Election Subcommittee Chairperson Marcia L. Fudge Releases Report on Voting Rights and Elections Administration

Nov 13, 2019
Press Release
Report details an array of tactics used to suppress the votes of targeted communities

WASHINGTON, DC - Today, Chairperson Marcia L. Fudge (D-Ohio) of the Subcommittee on Elections of the Committee on House Administration released a report on Voting Rights and Elections Administration in the United States of America.

At the outset of the 116th Congress, the Committee on House Administration reconstituted the Subcommittee on Elections, which House Republicans had eliminated six years earlier. The Subcommittee, chaired by Representative Fudge, took Congress to the American people, engaged with voters, stakeholders, officials and election administrators, and collected testimony and evidence on the state of voting rights and election administration to ensure every eligible American has equal and fair access to the ballot and the confidence their ballot is counted as cast.

“Nearly 6 years after the Supreme Court decided Shelby County v. Holder, this report makes clear that voter suppression and discrimination still exist,” said Chairperson Fudge. “It is our duty as elected Members of Congress to uphold and defend the Constitution and protect the rights of the voter. America is great because of her ability to repair her faults. It is time for us to set the right example as a democracy and encourage people to vote, rather than continuing to erect barriers that seek to suppress the vote and the voices of our communities.”

In 2013, the Supreme Court struck down portions of the 2006 Voting Rights Act reauthorization in Shelby County v. Holder, leaving American voters vulnerable to tactics of suppression and discrimination. Writing for the majority in the 5-4 decision, Chief Justice John Roberts acknowledged that “voting discrimination still exists; no one doubts that.” However, the Court found the preclearance coverage formula could “no longer be used as a basis for subjecting jurisdictions to preclearance.” He wrote: “The [15th] Amendment is not designed to punish for the past; its purpose is to ensure a better future. To serve that purpose, Congress – if it is to divide the States – must identify those jurisdictions to be singled out on a basis that makes sense in light of current conditions.”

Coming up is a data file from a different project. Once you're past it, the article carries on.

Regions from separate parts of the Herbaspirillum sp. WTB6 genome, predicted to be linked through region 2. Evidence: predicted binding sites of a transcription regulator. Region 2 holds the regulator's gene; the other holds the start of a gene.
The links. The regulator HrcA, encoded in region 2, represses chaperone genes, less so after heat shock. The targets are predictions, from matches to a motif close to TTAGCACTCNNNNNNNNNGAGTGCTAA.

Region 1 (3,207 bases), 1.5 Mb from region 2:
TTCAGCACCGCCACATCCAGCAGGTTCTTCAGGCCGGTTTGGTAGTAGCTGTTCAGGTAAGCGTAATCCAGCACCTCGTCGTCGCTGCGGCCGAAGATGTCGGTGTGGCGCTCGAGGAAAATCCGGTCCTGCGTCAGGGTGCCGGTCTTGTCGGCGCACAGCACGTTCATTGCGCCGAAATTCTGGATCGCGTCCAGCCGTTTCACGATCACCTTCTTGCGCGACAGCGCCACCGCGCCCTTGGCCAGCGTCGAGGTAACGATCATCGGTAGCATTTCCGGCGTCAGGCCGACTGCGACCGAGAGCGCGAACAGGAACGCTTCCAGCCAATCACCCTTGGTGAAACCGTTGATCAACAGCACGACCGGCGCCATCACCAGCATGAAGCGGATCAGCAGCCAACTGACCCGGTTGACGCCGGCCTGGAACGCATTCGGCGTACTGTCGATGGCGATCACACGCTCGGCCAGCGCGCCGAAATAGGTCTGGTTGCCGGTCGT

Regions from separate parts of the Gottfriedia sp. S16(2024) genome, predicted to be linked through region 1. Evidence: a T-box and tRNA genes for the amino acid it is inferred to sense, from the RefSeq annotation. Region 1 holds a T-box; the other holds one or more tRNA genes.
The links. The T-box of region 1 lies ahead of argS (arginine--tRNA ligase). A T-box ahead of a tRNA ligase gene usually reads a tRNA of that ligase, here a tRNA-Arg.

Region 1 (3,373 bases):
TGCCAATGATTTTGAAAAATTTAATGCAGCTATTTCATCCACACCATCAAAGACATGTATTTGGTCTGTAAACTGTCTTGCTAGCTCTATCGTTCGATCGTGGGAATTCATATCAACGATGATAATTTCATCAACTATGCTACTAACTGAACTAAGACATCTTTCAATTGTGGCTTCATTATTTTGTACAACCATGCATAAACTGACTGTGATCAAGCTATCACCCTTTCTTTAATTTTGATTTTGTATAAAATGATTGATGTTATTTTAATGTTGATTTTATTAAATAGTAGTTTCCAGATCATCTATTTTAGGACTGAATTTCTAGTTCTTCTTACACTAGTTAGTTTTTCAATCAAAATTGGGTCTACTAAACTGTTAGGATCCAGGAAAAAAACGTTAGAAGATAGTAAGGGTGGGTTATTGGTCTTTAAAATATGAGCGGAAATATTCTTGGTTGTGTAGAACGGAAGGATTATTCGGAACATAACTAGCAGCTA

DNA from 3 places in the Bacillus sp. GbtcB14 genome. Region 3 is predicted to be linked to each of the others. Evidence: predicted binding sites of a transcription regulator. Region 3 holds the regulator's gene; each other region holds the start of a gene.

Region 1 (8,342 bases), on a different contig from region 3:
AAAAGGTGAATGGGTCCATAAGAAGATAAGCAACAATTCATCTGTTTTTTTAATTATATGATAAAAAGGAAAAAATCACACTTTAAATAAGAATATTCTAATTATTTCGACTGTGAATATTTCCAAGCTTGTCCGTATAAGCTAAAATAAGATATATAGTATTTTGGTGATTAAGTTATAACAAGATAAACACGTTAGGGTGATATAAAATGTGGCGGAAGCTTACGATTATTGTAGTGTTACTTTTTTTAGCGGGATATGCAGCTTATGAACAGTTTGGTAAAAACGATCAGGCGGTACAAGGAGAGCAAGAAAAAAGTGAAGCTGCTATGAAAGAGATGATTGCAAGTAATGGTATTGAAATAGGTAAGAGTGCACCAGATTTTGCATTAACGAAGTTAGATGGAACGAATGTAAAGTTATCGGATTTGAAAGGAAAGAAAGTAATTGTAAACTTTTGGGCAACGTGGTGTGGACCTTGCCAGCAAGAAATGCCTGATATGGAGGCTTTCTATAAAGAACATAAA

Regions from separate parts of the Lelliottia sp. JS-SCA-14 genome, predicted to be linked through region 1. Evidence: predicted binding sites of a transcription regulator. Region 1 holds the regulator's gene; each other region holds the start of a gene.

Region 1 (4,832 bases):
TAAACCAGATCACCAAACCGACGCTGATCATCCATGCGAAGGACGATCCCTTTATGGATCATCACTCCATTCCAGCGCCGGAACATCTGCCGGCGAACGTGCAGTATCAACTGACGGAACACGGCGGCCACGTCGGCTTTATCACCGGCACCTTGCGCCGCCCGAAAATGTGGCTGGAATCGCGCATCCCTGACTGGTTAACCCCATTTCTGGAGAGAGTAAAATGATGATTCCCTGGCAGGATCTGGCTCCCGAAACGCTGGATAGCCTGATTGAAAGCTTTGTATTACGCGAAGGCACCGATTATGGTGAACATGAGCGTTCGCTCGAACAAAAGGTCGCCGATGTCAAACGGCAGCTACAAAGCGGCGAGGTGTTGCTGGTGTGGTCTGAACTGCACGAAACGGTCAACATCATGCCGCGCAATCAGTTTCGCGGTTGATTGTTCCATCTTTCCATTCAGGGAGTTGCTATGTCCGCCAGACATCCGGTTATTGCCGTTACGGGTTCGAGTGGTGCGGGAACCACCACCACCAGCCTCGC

To collect the contemporaneous evidence called for by the Chief Justice, the Subcommittee held hearings in Alabama, Arizona, Florida, Georgia, North Carolina, North Dakota, Ohio, and Washington D.C.. An inaugural listening session was also held in Texas. The Subcommittee found an array of tactics in place used to suppress the votes of targeted communities and barriers that impede the free exercise of the right to vote. In the course of its investigation, the Subcommittee collected over 3,000 pages of wide-ranging testimony and evidence, which form the basis of the report released today.

In particular, the Subcommittee found persistent discrimination in voting law changes such as purging voter registration rolls, cut backs to early voting, polling place closures and movement, voter ID requirements, implementation of exact match and signature match requirements, lack of language access and assistance, and discriminatory gerrymandering of legislative districts and the state, local, and federal level. The report also found Native Americans are disproportionately targeted and impacted by voter ID laws and polling place closures.

Click here to view the Subcommittee on Elections Report on Voting Rights and Election Administration in the United States of America.

Click below for the evidence and testimony collected at Subcommittee hearings:

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116th Congress